Trump and his trade wars: A truce not a deal

Jean-Philippe Bry's picture

The Trump administration has backed off from further tariffs against Europe and other allies for now. This is a market positive, particularly for those most affected by trade. The auto sector is particularly vulnerable to tariffs on cars and auto parts given the global supply chain and the fact that Germany sells many cars to the U.S.

Arguably, Trump only responds to force and tends to reverse course if it’s likely to damage him politically. It appears Trump is listening to his Republican colleagues in Congress up for re-election in the mid-west who have been increasingly concerned about the escalating trade war and the negative impact it would have on their constituencies. With the House up for grabs in the midterm elections, Trump has decided to take some heat off the trade war for now. The U.S. president’s recent announcement of $12 billion in aid for farmers in response to the retaliatory tariffs on soy beans and agricultural products is motivated by the same concerns.

This simply means that there is a truce of sorts and not a “deal” as the president of the European Commission, Jean-Claude Junker, wrongly declared on July 25 with Trump. In fact, Trump can be viewed as a winner here since Europe has pledged to look at importing more soybeans and vastly more U.S. energy in the form of liquefied natural gas. Finally, both sides are looking to eliminate all tariffs. In reality, Europe has on average lower tariffs than the U.S., but in specific areas like autos and agriculture it’s a different matter.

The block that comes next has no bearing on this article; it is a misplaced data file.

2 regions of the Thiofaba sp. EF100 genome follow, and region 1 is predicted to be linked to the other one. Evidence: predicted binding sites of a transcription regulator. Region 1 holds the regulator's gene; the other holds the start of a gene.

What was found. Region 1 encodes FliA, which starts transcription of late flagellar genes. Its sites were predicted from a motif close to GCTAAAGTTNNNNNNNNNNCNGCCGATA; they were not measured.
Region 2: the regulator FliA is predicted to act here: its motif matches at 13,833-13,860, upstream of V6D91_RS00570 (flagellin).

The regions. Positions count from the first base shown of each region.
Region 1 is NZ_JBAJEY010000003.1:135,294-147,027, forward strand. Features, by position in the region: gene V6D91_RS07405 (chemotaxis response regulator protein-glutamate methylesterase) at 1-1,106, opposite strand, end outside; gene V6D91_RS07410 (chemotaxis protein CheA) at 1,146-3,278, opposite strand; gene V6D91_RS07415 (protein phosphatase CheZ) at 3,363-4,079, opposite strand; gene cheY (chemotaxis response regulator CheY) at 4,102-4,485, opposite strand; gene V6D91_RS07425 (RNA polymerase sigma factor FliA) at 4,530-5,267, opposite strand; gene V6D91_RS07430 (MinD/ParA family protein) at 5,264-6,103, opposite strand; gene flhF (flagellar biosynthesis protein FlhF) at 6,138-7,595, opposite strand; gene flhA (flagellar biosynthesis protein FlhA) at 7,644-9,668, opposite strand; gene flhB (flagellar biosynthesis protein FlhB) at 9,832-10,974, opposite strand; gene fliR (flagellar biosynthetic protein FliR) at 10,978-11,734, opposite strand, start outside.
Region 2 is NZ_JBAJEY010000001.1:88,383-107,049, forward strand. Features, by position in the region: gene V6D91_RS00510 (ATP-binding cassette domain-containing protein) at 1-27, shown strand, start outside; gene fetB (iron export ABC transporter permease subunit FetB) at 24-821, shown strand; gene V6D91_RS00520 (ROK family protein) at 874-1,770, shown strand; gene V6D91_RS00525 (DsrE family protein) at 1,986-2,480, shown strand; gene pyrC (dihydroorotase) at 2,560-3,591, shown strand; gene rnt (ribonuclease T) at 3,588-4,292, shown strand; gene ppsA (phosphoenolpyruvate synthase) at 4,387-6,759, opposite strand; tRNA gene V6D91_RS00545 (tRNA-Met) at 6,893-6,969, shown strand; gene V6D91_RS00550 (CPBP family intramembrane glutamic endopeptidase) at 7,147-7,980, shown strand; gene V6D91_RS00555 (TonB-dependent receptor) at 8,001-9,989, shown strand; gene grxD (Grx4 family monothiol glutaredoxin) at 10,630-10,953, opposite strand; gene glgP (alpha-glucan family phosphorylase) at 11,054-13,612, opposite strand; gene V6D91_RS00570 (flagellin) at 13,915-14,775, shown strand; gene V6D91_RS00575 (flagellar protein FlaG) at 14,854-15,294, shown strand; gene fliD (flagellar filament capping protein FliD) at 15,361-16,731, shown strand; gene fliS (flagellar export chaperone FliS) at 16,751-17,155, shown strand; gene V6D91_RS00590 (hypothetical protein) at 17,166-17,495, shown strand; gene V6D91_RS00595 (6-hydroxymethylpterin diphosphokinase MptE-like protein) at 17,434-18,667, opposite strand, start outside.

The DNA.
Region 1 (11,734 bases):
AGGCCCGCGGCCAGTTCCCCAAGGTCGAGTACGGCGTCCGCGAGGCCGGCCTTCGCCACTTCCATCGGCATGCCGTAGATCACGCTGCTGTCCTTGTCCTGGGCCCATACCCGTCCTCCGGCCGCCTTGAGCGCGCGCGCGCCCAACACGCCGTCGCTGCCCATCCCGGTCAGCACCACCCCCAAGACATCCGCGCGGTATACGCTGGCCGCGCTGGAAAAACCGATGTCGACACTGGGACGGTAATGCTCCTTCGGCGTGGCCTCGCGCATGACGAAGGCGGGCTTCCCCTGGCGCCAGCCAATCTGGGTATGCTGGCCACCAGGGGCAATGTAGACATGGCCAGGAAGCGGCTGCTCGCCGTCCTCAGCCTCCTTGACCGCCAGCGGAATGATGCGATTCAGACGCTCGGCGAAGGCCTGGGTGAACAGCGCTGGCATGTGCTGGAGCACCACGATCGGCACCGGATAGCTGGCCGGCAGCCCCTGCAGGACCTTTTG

Europe can probably afford to eliminate auto tariffs as this was going to happen anyway in a few years, subsequent to the free trade agreement that was recently signed with Japan. However, agriculture is a different matter, particularly for France, whose farmers can be highly disruptive when they feel their livelihoods are threatened. As for energy, Europe’s consumption is declining while it is oversupplied by Russia. So the agreement generally sounds positive but may be much more difficult to execute.

Importantly, the agreement stipulates that no additional tariffs will be imposed while the parties are talking – a move that alleviates tensions and the disruptive threat of auto and auto-part import tariffs. However, tariffs on steel and aluminum continue to stand and the U.S. Commerce Department is still investigating the dubious threat of auto imports on national security. The upshot? The threat of tariffs over the long term has not been eliminated.

Generally, this is a positive for North American Free Trade Agreement (NAFTA) talks, which are likely to resume in the next few weeks. Abandoning NAFTA is not politically popular in the U.S., neither within the “agriculture states,” or the “auto mid-western states”; so again this tactic should be viewed as politically motivated to appease the electorate that progress can be made. And maybe progress will be made.

Trump is so inconsistent on trade that all of this could come undone at any point; but, given the political dynamics and the fact that Trump is listening to his Republican congressional colleagues, he’s latest decisions are likely to last until the midterm elections in November. This should be a reprieve for some markets, especially those markets most affected by trade.

Finally, this is not likely to change the pressure on China as this approach remains politically popular, even if farmers are concerned. So while the Trump administration’s trade dispute with allies is generally less strained, the harsh rhetoric is unlikely to subside against China, leaving a general sense of uncertainty as to how the situation will unfold over the long term.

 

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